A lease is a commonly used way to enable a party to occupy a property. It is a valuable asset for both a landlord and a tenant. For that reason, leases when prepared are often lengthy documents and can be vigorously negotiated to make them in a form acceptable to a landlord and tenant. They can also be quite complex, however, do they need to be any these things?
In recently published comments, Amelia Staveley, who oversees the Grosvenor Group’s London portfolio (the retail element of which currently covers 17.5 million square feet of London’s retail space), suggested that Grosvenor is targeting a move away from granting leases using currently settled standard forms in favour of ‘short, simple and electronic’ leases, initially focussing on its retail operation.
Staveley said that she does not ‘believe necessarily having a longer lease makes it safer for either the tenant or the landlord’, and that it was time that the ‘language… length and the relevance’ of the current forms of lease used by Grosvenor were reviewed.
Staveley points to first time tenants in particular as a key example of those to whom the length and complexity of lease documents can cause confusion – perhaps completely understandable. Lease documents do contain wording that many may consider to be ‘legalese’ or jargon, which can cause difficulties for even the most experienced landlord or tenant.
With that said, the language and formatting used in lease documents is regularly updated, modernised and simplified. This benefits users of legal services and practitioners alike. Standard form leases granted in the nineties and noughties can already appear outmoded when held up against leases granted today, and the standard forms used then would no longer be used today. The same will no doubt be said about lease being granted in ten years when compared to those created today.
The parts of leases that contain jargon or references to legislation that may be unclear to a first time tenant serve often a crucial purpose: the protection and crystallisation of the rights, obligations and remedies of all the parties to the document. If wording is simplified or modernised so that a lease is easier to read, the question does need to be asked as to whether the simplification of the wording is a beneficial trade off to protecting a party’s rights. Unfortunately that is only something a possible dispute will tell.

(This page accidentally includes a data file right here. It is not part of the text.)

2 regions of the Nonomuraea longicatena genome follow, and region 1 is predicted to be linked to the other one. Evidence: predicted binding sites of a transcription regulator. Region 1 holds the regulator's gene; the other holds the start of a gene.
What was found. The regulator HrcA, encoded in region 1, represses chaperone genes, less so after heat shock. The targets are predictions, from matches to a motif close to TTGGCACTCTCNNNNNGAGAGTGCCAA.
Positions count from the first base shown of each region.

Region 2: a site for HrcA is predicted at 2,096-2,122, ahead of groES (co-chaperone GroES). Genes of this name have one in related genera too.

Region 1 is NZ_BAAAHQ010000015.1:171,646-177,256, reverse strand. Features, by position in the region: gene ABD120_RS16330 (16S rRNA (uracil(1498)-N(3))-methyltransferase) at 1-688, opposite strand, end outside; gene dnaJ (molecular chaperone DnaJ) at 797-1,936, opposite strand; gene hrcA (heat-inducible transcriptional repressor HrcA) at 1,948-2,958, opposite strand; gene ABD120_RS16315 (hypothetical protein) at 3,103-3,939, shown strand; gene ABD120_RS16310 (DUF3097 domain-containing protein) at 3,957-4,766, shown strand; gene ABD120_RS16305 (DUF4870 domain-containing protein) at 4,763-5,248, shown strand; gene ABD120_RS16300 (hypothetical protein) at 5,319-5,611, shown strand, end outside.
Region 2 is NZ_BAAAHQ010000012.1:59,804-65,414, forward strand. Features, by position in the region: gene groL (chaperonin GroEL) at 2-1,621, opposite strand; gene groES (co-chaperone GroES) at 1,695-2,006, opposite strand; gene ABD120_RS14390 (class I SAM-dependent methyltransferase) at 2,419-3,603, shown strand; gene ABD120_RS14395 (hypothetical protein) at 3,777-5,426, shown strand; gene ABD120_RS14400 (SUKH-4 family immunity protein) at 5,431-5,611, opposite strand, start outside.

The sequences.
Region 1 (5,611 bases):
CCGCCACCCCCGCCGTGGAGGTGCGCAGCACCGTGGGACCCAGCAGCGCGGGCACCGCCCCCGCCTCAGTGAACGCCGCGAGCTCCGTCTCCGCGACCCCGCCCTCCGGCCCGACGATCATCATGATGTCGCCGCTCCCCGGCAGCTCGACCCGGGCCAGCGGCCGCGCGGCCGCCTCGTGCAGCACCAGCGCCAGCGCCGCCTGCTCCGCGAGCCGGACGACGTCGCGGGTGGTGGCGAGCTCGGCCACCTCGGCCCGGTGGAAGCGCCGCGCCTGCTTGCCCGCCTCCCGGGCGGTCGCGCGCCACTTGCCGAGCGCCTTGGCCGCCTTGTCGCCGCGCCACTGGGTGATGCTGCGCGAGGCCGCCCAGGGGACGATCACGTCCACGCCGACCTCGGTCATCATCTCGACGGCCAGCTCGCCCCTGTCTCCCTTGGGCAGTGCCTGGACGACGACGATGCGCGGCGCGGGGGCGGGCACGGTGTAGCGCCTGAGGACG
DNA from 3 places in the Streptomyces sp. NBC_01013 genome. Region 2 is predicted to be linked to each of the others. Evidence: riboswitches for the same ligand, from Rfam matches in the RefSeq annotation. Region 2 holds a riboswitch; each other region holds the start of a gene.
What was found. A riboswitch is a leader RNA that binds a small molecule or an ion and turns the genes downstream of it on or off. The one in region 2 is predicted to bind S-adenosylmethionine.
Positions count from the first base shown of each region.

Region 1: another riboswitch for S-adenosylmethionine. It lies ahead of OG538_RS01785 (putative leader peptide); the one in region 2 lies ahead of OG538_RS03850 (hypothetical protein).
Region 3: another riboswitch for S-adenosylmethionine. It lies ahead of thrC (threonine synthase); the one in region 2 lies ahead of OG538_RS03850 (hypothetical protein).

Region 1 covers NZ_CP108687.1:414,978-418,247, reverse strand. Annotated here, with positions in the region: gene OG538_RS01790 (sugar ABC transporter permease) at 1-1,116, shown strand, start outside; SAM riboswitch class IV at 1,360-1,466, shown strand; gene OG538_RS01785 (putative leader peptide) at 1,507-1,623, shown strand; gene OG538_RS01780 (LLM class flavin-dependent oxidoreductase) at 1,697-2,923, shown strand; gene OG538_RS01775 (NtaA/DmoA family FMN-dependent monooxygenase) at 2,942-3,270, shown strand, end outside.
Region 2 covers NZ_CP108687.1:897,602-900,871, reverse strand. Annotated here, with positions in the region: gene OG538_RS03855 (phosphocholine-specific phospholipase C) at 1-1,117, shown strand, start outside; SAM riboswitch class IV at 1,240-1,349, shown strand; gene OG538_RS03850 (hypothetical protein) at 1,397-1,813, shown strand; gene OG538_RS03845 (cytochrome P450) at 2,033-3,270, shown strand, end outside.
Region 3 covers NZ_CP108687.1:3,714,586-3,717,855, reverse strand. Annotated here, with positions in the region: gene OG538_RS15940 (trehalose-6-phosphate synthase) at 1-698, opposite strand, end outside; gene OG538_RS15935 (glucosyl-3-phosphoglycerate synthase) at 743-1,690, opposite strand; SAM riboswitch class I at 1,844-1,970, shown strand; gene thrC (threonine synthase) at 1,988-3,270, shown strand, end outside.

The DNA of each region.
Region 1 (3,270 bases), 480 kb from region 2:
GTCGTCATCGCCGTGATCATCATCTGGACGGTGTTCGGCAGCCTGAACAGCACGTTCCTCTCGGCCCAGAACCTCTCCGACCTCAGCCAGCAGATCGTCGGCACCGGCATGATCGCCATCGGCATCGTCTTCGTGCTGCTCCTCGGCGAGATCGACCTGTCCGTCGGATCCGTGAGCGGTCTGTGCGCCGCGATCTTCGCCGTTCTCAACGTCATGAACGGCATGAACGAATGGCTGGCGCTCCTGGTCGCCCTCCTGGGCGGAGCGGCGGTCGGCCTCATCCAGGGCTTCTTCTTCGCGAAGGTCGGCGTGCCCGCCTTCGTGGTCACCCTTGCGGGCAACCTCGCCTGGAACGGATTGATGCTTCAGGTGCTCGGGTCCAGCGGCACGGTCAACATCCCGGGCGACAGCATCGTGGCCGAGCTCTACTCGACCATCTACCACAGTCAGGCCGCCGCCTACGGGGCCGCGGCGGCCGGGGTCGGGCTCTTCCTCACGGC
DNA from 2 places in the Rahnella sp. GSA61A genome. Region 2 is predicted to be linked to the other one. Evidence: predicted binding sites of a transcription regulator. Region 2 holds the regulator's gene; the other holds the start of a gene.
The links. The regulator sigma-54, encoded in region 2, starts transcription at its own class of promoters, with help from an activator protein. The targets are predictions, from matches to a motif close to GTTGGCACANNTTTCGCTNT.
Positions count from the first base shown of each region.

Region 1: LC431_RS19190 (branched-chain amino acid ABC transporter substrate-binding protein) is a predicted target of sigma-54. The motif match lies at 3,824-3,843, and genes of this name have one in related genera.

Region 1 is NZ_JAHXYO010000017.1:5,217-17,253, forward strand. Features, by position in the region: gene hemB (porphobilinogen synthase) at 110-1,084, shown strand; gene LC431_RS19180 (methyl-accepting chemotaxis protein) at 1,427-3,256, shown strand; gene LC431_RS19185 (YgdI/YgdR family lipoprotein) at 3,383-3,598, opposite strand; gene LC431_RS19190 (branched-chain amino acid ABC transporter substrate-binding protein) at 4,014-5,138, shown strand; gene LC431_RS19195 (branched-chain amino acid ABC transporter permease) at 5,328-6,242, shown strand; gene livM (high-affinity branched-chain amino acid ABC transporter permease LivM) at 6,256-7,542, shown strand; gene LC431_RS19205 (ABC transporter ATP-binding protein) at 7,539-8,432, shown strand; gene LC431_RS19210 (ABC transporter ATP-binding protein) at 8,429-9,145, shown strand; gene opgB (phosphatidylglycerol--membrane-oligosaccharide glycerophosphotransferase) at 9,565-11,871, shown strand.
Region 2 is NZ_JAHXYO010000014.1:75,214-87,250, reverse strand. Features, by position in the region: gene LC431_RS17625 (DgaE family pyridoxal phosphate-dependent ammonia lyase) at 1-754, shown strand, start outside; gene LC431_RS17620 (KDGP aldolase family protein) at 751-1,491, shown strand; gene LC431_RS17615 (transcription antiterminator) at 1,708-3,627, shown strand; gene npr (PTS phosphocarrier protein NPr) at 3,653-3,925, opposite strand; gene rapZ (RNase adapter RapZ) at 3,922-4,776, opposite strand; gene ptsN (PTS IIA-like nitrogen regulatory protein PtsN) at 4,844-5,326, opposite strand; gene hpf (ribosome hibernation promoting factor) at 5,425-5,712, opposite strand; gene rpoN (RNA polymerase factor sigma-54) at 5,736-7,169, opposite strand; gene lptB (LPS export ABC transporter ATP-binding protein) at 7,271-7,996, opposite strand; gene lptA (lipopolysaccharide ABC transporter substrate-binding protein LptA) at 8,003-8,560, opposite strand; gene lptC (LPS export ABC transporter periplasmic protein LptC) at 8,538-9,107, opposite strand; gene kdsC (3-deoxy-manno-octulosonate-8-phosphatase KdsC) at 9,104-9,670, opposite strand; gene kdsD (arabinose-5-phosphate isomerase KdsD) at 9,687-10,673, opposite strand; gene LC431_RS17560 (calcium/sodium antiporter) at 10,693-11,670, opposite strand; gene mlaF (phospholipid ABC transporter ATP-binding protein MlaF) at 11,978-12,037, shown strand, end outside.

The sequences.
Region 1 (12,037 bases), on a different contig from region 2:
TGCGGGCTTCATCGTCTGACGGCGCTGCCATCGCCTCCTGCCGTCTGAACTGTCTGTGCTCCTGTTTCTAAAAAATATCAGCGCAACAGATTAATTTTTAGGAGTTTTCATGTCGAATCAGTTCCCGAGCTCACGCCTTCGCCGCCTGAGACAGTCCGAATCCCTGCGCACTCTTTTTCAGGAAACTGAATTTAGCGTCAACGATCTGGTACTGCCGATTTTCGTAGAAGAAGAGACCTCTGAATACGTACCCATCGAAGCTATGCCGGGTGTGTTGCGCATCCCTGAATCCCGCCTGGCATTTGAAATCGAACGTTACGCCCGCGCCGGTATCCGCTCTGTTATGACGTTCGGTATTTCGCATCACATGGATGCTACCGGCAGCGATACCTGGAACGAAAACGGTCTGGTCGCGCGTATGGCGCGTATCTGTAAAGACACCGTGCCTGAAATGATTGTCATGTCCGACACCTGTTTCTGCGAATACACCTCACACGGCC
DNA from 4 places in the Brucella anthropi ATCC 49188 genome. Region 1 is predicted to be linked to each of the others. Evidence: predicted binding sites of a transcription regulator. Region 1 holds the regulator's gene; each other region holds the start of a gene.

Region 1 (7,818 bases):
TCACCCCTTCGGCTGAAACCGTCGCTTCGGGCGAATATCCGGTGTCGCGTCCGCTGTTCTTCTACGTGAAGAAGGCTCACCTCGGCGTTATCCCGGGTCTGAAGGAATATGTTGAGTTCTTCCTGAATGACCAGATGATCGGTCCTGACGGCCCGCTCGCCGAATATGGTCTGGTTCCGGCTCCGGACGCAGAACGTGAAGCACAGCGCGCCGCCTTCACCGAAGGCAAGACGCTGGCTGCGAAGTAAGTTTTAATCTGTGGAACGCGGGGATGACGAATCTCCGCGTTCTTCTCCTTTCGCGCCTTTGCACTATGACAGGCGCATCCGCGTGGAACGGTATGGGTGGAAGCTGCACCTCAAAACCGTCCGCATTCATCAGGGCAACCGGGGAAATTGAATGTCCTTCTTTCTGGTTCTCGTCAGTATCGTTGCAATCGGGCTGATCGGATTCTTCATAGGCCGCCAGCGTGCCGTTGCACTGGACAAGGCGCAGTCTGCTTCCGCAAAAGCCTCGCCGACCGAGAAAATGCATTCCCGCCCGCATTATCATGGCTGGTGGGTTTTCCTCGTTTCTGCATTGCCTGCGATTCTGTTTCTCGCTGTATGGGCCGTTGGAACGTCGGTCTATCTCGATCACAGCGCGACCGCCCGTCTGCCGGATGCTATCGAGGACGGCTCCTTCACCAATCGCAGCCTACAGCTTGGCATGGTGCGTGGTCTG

Morrisons Solicitors can assist you with all other aspects of your lease requirements – aiming to simplify the process for you or your business, enhance your understanding of the documentation being entered into, and, most importantly, protect your interests as landlord or tenant.
If you have any questions or would like to discuss any of the issues raised in this blog, please feel free to contact George Holmes, a paralegal within our Commercial Property team or any other member. George is contactable by telephone on 01737 854550 or by email on [email protected]
Other articles from March's newsletter
Although correct at the time of publication, the contents of this newsletter/blog are intended for general information purposes only and shall not be deemed to be, or constitute, legal advice. We cannot accept responsibility for any loss as a result of acts or omissions taken in respect of this article. Please contact us for the latest legal position.